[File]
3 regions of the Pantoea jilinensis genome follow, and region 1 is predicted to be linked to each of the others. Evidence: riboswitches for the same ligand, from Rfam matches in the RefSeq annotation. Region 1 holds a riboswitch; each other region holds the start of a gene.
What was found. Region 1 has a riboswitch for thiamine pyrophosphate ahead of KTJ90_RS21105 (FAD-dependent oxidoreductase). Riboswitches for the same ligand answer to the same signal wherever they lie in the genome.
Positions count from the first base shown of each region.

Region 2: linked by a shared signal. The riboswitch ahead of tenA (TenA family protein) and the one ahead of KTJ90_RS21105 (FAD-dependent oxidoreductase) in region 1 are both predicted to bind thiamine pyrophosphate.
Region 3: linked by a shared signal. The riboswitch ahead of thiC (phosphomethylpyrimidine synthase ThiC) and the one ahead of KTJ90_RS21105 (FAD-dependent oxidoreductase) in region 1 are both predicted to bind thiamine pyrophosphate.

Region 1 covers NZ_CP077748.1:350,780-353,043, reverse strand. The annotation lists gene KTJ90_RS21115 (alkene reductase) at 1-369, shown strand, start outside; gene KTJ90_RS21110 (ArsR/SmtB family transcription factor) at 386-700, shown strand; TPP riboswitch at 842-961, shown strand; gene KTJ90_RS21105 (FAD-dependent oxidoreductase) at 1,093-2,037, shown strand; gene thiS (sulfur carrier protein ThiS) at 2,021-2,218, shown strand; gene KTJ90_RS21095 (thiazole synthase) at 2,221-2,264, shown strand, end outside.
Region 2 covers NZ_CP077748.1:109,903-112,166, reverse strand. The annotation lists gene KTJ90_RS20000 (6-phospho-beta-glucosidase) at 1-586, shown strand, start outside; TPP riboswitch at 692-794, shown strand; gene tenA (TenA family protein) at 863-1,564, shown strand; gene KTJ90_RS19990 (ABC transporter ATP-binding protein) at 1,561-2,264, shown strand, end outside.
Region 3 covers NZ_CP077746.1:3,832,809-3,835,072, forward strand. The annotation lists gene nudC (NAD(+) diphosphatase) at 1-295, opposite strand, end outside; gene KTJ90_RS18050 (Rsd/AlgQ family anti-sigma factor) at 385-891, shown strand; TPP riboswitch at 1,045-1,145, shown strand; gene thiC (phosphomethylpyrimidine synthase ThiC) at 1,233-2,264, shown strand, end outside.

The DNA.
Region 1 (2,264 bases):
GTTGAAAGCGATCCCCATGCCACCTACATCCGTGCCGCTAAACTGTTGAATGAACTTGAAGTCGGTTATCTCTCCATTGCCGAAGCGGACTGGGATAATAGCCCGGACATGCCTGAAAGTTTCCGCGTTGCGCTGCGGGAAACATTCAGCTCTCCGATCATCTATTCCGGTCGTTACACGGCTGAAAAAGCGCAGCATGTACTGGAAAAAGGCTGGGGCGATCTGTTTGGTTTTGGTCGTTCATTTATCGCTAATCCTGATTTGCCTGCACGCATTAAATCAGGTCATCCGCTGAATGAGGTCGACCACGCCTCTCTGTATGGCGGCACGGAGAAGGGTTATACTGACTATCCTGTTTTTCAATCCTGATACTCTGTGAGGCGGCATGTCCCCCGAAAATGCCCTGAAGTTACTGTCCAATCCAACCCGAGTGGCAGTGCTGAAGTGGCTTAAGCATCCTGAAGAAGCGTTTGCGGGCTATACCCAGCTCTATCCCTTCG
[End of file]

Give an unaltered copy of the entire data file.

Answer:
3 regions of the Pantoea jilinensis genome follow, and region 1 is predicted to be linked to each of the others. Evidence: riboswitches for the same ligand, from Rfam matches in the RefSeq annotation. Region 1 holds a riboswitch; each other region holds the start of a gene.
What was found. Region 1 has a riboswitch for thiamine pyrophosphate ahead of KTJ90_RS21105 (FAD-dependent oxidoreductase). Riboswitches for the same ligand answer to the same signal wherever they lie in the genome.
Positions count from the first base shown of each region.

Region 2: linked by a shared signal. The riboswitch ahead of tenA (TenA family protein) and the one ahead of KTJ90_RS21105 (FAD-dependent oxidoreductase) in region 1 are both predicted to bind thiamine pyrophosphate.
Region 3: linked by a shared signal. The riboswitch ahead of thiC (phosphomethylpyrimidine synthase ThiC) and the one ahead of KTJ90_RS21105 (FAD-dependent oxidoreductase) in region 1 are both predicted to bind thiamine pyrophosphate.

Region 1 covers NZ_CP077748.1:350,780-353,043, reverse strand. The annotation lists gene KTJ90_RS21115 (alkene reductase) at 1-369, shown strand, start outside; gene KTJ90_RS21110 (ArsR/SmtB family transcription factor) at 386-700, shown strand; TPP riboswitch at 842-961, shown strand; gene KTJ90_RS21105 (FAD-dependent oxidoreductase) at 1,093-2,037, shown strand; gene thiS (sulfur carrier protein ThiS) at 2,021-2,218, shown strand; gene KTJ90_RS21095 (thiazole synthase) at 2,221-2,264, shown strand, end outside.
Region 2 covers NZ_CP077748.1:109,903-112,166, reverse strand. The annotation lists gene KTJ90_RS20000 (6-phospho-beta-glucosidase) at 1-586, shown strand, start outside; TPP riboswitch at 692-794, shown strand; gene tenA (TenA family protein) at 863-1,564, shown strand; gene KTJ90_RS19990 (ABC transporter ATP-binding protein) at 1,561-2,264, shown strand, end outside.
Region 3 covers NZ_CP077746.1:3,832,809-3,835,072, forward strand. The annotation lists gene nudC (NAD(+) diphosphatase) at 1-295, opposite strand, end outside; gene KTJ90_RS18050 (Rsd/AlgQ family anti-sigma factor) at 385-891, shown strand; TPP riboswitch at 1,045-1,145, shown strand; gene thiC (phosphomethylpyrimidine synthase ThiC) at 1,233-2,264, shown strand, end outside.

The DNA.
Region 1 (2,264 bases):
GTTGAAAGCGATCCCCATGCCACCTACATCCGTGCCGCTAAACTGTTGAATGAACTTGAAGTCGGTTATCTCTCCATTGCCGAAGCGGACTGGGATAATAGCCCGGACATGCCTGAAAGTTTCCGCGTTGCGCTGCGGGAAACATTCAGCTCTCCGATCATCTATTCCGGTCGTTACACGGCTGAAAAAGCGCAGCATGTACTGGAAAAAGGCTGGGGCGATCTGTTTGGTTTTGGTCGTTCATTTATCGCTAATCCTGATTTGCCTGCACGCATTAAATCAGGTCATCCGCTGAATGAGGTCGACCACGCCTCTCTGTATGGCGGCACGGAGAAGGGTTATACTGACTATCCTGTTTTTCAATCCTGATACTCTGTGAGGCGGCATGTCCCCCGAAAATGCCCTGAAGTTACTGTCCAATCCAACCCGAGTGGCAGTGCTGAAGTGGCTTAAGCATCCTGAAGAAGCGTTTGCGGGCTATACCCAGCTCTATCCCTTCG